Middle cerebral-artery infarction from a calcific embolic material, following aortic valve surgery.
Computed tomography (CT) brain scans (pre- and postcontrast) showed a large calcific density in the proximal horizontal branch (M1) of the left-middle cerebral artery (MCA) with a large well-defined low-attenuation area in the left MCA vascular territory, accompanied by a small degree of midline shift to the right and distortion of the left lateral ventricle (Figures 1 and 2). This was consistent with an MCA infarct due to calcific embolism to the proximal M1 segment. The patient’s neurological condition rapidly deteriorated, and on the next day she was in a coma and died one day later. An autopsy was not performed.
Calcific aortic valve stenosis is the most common acquired valvular-heart disorder found in developed countries and surgical intervention is often indicated.1
Calcified aortic valves can be a source of emboli to several regions of the body including the heart, limbs, retina and, rarely, the brain.2,3 Predisposing factors for calcific cerebral embolism include mechanical manipulation of valves during diagnostic or therapeutic procedures. Emboli may also occur spontaneously or rarely due to bacterial endocarditis.4,5
Twenty percent of patients with prosthetic heart valves will present with a cardioembolic stroke within 15 years of valve replacement,6 however, early stroke following aortic valve replacement, as in our case, is rare.
Neurological injury during and following coronary-artery or heart-valve surgery can rarely occur and is classified into 2 main groups.7,8 Type 1 injury (incidence 0.3% to 2%) includes all major and moderate focal injury (including coma and shock) due to major cerebral infarction. It typically results from emboli from an atherosclerotic ascending aorta, diseased carotid arteries, the prosthetic valve or the left cardiac chambers. Other rare potential causes of stroke following valve replacement include migration of the hemostatic sponge from the heart or distal metallic fragment embolization.9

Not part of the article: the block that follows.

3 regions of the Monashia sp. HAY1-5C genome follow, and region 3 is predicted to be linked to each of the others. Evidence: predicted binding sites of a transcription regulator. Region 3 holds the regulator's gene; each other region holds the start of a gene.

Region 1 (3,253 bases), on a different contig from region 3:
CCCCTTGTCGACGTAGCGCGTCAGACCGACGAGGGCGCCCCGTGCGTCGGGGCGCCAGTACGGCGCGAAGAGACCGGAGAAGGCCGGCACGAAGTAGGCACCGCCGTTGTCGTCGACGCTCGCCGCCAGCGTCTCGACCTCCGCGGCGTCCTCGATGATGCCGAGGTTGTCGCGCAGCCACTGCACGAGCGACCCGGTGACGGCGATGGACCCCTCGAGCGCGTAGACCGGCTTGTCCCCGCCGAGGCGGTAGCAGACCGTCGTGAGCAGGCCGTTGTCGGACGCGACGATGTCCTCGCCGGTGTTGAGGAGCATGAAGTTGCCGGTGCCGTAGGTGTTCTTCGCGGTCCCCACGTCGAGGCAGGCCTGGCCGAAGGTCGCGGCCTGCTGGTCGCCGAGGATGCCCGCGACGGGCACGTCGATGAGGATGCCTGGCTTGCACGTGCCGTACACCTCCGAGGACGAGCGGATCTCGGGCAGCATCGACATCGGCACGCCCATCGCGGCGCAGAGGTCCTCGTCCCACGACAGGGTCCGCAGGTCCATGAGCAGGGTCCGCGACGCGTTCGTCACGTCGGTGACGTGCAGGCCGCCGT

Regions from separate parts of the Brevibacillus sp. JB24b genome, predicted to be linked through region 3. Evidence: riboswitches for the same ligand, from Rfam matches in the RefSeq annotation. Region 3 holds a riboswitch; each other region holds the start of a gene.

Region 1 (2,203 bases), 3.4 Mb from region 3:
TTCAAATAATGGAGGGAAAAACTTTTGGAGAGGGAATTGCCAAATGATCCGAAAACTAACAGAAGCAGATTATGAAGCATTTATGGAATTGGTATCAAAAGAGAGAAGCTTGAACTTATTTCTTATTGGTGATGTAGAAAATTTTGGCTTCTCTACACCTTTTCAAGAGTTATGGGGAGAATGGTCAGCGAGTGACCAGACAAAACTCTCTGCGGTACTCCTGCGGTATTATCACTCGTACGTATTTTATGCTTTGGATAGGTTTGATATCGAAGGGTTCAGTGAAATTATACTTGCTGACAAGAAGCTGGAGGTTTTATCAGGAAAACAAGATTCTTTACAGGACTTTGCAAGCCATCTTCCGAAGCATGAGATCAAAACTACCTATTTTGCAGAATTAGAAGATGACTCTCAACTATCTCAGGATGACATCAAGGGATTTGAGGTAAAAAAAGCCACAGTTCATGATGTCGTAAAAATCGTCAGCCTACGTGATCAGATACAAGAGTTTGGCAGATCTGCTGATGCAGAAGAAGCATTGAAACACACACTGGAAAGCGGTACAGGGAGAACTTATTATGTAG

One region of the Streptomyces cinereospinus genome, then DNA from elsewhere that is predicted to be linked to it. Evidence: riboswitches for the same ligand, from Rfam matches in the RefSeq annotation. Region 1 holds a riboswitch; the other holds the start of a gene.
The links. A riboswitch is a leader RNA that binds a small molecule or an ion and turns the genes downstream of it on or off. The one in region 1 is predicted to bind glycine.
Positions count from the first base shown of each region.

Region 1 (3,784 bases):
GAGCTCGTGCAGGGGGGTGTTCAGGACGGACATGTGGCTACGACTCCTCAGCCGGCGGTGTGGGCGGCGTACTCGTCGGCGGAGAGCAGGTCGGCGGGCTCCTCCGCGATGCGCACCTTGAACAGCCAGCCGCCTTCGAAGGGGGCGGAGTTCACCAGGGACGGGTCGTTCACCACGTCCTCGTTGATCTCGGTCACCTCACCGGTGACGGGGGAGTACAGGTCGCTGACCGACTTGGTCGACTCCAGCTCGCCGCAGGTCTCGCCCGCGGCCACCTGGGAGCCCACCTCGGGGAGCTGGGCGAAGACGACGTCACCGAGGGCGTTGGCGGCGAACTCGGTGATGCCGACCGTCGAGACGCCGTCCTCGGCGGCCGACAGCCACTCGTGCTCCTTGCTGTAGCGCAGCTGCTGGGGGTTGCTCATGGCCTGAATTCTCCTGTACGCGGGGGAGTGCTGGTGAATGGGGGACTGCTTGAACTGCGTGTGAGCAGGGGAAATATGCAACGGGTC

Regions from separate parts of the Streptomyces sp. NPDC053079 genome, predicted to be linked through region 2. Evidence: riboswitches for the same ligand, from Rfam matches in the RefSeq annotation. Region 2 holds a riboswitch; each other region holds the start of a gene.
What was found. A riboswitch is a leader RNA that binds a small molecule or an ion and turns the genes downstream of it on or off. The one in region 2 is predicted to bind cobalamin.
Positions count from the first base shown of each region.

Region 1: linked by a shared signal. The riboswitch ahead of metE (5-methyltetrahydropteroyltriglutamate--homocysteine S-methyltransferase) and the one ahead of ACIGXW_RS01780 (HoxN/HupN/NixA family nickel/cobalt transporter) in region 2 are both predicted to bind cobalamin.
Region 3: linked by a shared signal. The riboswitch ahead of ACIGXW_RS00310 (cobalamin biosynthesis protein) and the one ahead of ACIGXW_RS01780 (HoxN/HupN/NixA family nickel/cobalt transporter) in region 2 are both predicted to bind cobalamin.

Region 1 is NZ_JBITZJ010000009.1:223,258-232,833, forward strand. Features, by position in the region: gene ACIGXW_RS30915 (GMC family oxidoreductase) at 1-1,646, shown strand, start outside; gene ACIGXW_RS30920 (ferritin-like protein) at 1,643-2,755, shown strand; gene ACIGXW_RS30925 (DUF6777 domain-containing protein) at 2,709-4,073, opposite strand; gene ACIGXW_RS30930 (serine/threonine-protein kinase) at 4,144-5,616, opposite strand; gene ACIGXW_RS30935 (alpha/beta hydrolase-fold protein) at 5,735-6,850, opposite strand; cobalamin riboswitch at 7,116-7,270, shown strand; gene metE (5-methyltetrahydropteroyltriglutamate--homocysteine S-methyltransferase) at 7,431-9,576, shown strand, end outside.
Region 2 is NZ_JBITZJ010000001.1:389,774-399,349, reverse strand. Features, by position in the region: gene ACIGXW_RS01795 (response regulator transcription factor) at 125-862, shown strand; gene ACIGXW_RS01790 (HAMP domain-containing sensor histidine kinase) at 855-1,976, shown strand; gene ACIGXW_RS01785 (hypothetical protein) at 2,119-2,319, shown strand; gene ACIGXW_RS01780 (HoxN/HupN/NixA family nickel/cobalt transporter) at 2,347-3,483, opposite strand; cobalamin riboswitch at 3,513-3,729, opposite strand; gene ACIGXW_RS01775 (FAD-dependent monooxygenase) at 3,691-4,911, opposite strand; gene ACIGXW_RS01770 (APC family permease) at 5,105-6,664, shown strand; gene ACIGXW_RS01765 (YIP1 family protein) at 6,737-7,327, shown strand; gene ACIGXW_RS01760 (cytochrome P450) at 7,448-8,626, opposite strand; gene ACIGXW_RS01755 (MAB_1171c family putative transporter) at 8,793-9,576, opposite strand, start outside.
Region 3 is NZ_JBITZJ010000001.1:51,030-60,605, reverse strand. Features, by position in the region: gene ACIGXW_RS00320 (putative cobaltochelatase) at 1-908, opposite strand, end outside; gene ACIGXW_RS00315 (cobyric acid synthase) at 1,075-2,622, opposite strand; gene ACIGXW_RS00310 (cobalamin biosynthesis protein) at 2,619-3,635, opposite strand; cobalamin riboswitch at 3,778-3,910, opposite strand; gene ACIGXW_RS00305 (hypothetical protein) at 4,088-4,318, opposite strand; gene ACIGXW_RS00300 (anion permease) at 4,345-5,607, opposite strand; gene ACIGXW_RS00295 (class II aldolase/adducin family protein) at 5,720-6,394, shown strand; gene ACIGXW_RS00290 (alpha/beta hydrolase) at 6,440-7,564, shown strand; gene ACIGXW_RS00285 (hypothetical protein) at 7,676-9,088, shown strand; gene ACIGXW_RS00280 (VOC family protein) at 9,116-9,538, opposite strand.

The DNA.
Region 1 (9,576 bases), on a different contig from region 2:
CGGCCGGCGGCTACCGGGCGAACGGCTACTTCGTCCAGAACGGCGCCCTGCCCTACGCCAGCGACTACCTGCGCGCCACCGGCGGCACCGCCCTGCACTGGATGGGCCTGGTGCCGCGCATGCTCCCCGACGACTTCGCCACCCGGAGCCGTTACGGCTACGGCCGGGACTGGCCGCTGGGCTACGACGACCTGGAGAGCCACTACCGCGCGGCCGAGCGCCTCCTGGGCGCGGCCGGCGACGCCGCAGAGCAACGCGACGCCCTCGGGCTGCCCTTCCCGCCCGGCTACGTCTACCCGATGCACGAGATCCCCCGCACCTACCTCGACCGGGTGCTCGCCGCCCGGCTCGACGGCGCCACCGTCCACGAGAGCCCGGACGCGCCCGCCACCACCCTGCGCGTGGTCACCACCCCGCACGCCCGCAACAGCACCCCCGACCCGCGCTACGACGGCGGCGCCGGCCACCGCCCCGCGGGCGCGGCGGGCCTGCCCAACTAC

Type 2 injuries are of lesser severity and/or duration. They include ophthalmologic complications, seizures, focal deficits of <24hours duration and cognitive and psychiatric disorders.8
The demonstration of a cerebral calcific embolus by CT scan was first documented by Yock in 1981.10 Although CT is generally less sensitive than magnetic resonance imaging (MRI) in identifying acute ischemic stroke, CT is more sensitive in detecting calcific cerebral emboli. This is especially illustrated in a recent case report where the calcific embolus was missed on MRI and the patient ended up having invasive angiography unnecessarily.5
Our case report therefore illustrates the utility of CT in detecting calcific cerebral embolism following aortic valve replacement. Though this type of stroke often occurs in closely monitored hospitalized patients, facilitating rapid diagnosis, management is difficult.
Thrombolysis with recombinant tissue plasminogen activator therapy may be contraindicated and may not work. This may relate to comorbidity and lesser likelihood of recanalisation of the blocked artery with conventional intravenous thrombolytic therapy.11 However,recently introduced intra-arterial mechanical devices for embolus entrapping and removal may potentially prevent any catastrophic embolic complication, and improve recanalisation rates and poor prognosis of those patients.12
The utility of CT in this clinical setting would therefore be even more evident allowing rapid treatment and potentially improving prognosis.
Our case report illustrates the utility of CT in detecting calcific cerebral embolism following aortic-valve replacement. With future developments in intra-arterial thrombectomy, rapid diagnosis and treatment of this rare entity could improve the final prognosis ofaffected patients.
Calcific cardioembolic infarction following aortic-valve replacement. Appl Radiol.